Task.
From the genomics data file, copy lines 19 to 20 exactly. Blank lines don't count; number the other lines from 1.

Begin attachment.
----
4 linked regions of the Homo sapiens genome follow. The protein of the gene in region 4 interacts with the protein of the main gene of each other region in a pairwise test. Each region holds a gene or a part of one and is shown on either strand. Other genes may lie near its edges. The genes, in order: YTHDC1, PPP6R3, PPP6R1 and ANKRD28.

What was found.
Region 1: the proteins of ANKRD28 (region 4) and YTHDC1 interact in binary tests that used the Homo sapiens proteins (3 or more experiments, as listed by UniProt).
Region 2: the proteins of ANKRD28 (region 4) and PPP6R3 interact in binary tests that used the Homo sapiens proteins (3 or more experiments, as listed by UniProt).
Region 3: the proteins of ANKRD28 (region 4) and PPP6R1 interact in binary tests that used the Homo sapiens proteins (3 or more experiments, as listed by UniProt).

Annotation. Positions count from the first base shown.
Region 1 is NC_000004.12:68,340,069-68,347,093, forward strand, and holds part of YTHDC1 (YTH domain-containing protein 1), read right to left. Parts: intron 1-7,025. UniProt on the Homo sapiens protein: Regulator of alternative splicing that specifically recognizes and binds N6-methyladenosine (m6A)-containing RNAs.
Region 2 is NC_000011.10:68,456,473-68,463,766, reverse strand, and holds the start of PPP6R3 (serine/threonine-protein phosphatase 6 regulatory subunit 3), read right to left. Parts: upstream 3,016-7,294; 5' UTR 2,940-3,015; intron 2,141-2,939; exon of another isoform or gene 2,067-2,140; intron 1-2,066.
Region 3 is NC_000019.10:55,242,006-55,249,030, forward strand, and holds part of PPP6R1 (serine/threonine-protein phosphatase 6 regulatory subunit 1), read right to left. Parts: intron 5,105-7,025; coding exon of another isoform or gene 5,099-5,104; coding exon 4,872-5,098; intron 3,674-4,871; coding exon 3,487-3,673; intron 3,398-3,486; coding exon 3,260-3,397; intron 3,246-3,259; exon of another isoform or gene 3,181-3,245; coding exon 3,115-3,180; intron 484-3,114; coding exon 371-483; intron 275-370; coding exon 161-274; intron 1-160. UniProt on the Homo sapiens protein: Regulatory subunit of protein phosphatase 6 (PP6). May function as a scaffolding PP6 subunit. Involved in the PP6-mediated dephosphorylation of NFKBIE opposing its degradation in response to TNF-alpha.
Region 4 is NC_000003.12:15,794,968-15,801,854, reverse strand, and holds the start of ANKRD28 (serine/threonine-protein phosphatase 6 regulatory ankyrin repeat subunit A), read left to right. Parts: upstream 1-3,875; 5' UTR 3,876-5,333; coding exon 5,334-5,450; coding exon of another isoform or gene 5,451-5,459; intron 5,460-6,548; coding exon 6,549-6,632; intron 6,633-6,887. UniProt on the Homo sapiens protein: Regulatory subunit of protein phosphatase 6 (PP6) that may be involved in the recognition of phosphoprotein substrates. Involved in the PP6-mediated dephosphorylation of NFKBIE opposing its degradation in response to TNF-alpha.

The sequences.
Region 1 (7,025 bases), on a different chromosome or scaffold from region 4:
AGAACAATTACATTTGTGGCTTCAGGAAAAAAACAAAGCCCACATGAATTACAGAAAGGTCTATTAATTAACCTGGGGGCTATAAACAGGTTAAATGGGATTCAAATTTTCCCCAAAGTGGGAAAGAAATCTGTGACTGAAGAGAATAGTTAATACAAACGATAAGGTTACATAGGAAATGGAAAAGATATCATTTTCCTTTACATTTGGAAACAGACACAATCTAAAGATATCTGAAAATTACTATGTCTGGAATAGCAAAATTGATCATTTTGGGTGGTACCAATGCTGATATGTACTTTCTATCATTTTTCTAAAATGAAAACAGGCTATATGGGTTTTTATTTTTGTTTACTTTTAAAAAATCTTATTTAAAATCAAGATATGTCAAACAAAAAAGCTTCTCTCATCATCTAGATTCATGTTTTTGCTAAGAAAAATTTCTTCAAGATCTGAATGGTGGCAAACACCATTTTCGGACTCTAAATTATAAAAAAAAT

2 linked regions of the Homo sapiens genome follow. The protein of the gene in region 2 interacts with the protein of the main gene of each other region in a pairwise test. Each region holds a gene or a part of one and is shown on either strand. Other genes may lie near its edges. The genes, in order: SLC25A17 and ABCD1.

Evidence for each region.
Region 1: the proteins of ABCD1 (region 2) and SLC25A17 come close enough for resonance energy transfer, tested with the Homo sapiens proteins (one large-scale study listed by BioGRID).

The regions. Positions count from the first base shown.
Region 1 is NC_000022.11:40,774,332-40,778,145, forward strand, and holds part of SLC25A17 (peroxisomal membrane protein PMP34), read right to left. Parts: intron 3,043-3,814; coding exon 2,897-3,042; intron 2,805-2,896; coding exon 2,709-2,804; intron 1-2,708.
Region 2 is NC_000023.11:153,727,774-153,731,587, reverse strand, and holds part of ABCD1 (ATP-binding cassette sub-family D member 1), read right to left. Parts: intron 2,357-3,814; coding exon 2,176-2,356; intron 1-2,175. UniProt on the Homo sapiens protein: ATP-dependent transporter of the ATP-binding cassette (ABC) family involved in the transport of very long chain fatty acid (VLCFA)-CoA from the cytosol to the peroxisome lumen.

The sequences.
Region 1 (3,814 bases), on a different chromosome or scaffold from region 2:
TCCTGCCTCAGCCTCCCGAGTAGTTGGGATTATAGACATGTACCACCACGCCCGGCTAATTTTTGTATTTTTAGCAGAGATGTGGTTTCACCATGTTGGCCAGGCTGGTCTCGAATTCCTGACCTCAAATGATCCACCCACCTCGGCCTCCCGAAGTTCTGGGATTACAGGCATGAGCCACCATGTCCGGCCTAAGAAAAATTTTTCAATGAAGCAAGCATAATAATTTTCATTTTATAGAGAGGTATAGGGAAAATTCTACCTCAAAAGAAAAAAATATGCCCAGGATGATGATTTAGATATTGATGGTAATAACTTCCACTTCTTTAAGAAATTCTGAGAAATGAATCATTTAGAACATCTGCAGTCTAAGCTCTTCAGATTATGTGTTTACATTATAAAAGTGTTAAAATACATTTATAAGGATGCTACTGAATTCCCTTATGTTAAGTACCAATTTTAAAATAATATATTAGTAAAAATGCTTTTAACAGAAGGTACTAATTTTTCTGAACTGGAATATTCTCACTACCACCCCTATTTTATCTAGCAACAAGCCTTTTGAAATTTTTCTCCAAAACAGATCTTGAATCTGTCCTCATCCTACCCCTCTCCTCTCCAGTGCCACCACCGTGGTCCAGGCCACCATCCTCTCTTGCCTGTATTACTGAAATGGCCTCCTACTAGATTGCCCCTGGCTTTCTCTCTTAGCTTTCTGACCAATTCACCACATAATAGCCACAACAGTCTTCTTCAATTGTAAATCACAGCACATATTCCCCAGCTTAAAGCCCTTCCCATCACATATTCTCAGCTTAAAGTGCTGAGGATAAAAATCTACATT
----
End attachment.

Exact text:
Region 2 is NC_000023.11:153,727,774-153,731,587, reverse strand, and holds part of ABCD1 (ATP-binding cassette sub-family D member 1), read right to left. Parts: intron 2,357-3,814; coding exon 2,176-2,356; intron 1-2,175. UniProt on the Homo sapiens protein: ATP-dependent transporter of the ATP-binding cassette (ABC) family involved in the transport of very long chain fatty acid (VLCFA)-CoA from the cytosol to the peroxisome lumen.

The sequences.